Schizophrenia, a chronic, often debilitating mental illness, runs in families with a higher incidence among people who have a relative with the disorder. Two new studies, published in the journal Nature, found that a very large number of rare genetic mutations contribute to a risk for the disease, rather than only a few "faulty" genes. “Now that we have this critical information, we can embark on the kind of massive-scale network analysis that our scientists have successfully used to characterize other complex diseases and start to think about new ways to treat these patients,” said Dr. Eric Schadt, director at the Institute for Genomics and Multiscale Biology at the Icahn School of Medicine at Mount Sinai Hospital.
Exons are short sequences of DNA that represent the regions in genes which are translated into protein, the verbs or action words within the vocabulary that is the human genome. About 180,000 exons exist in the human genome so they collectively constitute about one percent of the human genome, and the portrait of all of them together is known as an exome. Because researchers can more quickly and easily sequence an exome than a whole genome, exome sequencing functions as a cheaper but effective alternative. Ultimately, an exome sequence is to a genome sequence as juicing is to whole vegetables: easier to digest yet still extremely valuable.
In the first of the two studies, “A polygenic burden of rare disruptive mutations in schizophrenia,” researchers performed exome sequencing on 2,536 patients with schizophrenia as well as 2,543 unaffected individuals, which were then collected by the Karolinska Institute in Stockholm, Sweden. Dr. Shaun Purcell, head of the Center for Statistical Genomics at Mount Sinai, and his co-authors observed that many ultra-rare mutations across dozens of genes — particularly those related to proteins that influence brain circuitry — contribute to a person’s risk of schizophrenia.
In the second study, “De novo mutations in schizophrenia implicate synaptic networks,” researchers led by Menachem Fromer performed exome sequencing on 623 trios (two parents and one affected child) from Bulgaria. After analysis of de novo mutations, the researchers found some overlap between genes implicated in schizophrenia with ones already associated with autism and intellectual disability.
Together, both studies gathered clinical and genetic information on more than 3,000 affected individuals, thus producing the world’s largest database on schizophrenia, a resource many believe will be invaluable to the biomedical community. “The sheer volume of data generated in these projects is remarkable and suggests new ways of thinking about the role of rare mutations in schizophrenia,” Purcell stated in a press release. “Although the complexity of the genetics is sobering, these types of studies should provide a firm base from which we can chart a course toward the ultimate goal of subtyping patients and offering a more personalized treatment path than the one-size-fits-all approach currently used.”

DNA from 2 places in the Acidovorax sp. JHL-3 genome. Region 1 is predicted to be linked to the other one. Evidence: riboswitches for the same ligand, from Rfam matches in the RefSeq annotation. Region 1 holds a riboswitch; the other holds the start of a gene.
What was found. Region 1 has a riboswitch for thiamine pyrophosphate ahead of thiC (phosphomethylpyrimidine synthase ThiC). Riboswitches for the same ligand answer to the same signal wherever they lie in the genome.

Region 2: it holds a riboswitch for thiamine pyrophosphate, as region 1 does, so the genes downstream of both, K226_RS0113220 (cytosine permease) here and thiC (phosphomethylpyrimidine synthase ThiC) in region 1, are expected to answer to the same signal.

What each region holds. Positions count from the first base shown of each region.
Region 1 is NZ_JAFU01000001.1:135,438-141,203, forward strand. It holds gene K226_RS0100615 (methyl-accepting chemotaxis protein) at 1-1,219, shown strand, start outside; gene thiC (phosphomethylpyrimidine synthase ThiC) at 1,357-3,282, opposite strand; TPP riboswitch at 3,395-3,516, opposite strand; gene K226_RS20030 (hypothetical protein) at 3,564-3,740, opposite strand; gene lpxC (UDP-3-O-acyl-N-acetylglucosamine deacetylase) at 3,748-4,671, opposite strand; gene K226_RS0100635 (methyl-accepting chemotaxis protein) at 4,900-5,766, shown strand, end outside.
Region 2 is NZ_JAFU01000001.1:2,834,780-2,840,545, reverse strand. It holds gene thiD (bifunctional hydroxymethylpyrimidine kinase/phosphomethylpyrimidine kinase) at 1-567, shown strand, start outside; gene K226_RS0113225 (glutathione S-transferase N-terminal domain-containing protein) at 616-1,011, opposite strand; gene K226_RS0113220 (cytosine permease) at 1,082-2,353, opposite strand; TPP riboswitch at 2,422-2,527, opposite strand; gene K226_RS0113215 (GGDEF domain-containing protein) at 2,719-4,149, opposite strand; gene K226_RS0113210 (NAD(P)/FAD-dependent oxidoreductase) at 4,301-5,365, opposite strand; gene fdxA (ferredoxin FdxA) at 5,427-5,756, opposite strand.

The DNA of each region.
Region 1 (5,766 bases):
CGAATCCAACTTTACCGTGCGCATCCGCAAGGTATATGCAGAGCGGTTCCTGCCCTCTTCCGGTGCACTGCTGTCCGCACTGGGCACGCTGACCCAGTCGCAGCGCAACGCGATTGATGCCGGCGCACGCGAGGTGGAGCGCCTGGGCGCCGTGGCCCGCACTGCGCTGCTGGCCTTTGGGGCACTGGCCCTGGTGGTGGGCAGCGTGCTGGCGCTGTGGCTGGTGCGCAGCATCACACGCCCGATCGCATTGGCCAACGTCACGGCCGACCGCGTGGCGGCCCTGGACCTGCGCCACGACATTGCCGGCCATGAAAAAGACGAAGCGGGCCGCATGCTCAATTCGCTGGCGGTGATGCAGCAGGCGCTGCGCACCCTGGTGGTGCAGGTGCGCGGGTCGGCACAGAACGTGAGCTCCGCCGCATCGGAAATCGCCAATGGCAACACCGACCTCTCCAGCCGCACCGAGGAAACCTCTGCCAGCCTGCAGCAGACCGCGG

Examples of people affected by schizophrenia have been recorded throughout history; it is not a new or newly diagnosed disability. Paranoia is a common symptom of the brain disorder, along with delusions, auditory and visual hallucinations, and psychosis. Schizophrenia is known to interfere with a person's abilities to think, manage emotions, make decisions, and relate to others. People with the disorder may believe others can read their minds or control their thoughts. They may even hear voices no one else hears. Sometimes people with schizophrenia seem perfectly fine until they discuss what it is they are really thinking.
The course of the illness is known to be unique for each person. Although it affects men and women with equal frequency, the symptoms of schizophrenia most often appear in men during their late teens or early twenties, while women often begin to express symptoms of the illness in their late twenties or early thirties. Schizophrenia occurs in one percent of the general population worldwide, while occuring in 10 percent of people who have a parent, brother, or sister with the disorder. Today, patients are treated with antipsychotic medications that have seen little innovation over the last 20 years.
Sources: Purcell S, Moran JL, Fromer M, et al. A polygenic burden of rare disruptive mutations in schizophrenia. Nature. 2014.
Fromer M, Pocklington AJ, Kavanagh GH, et al. De novo mutations in schizophrenia implicate synaptic networks. Nature. 2014.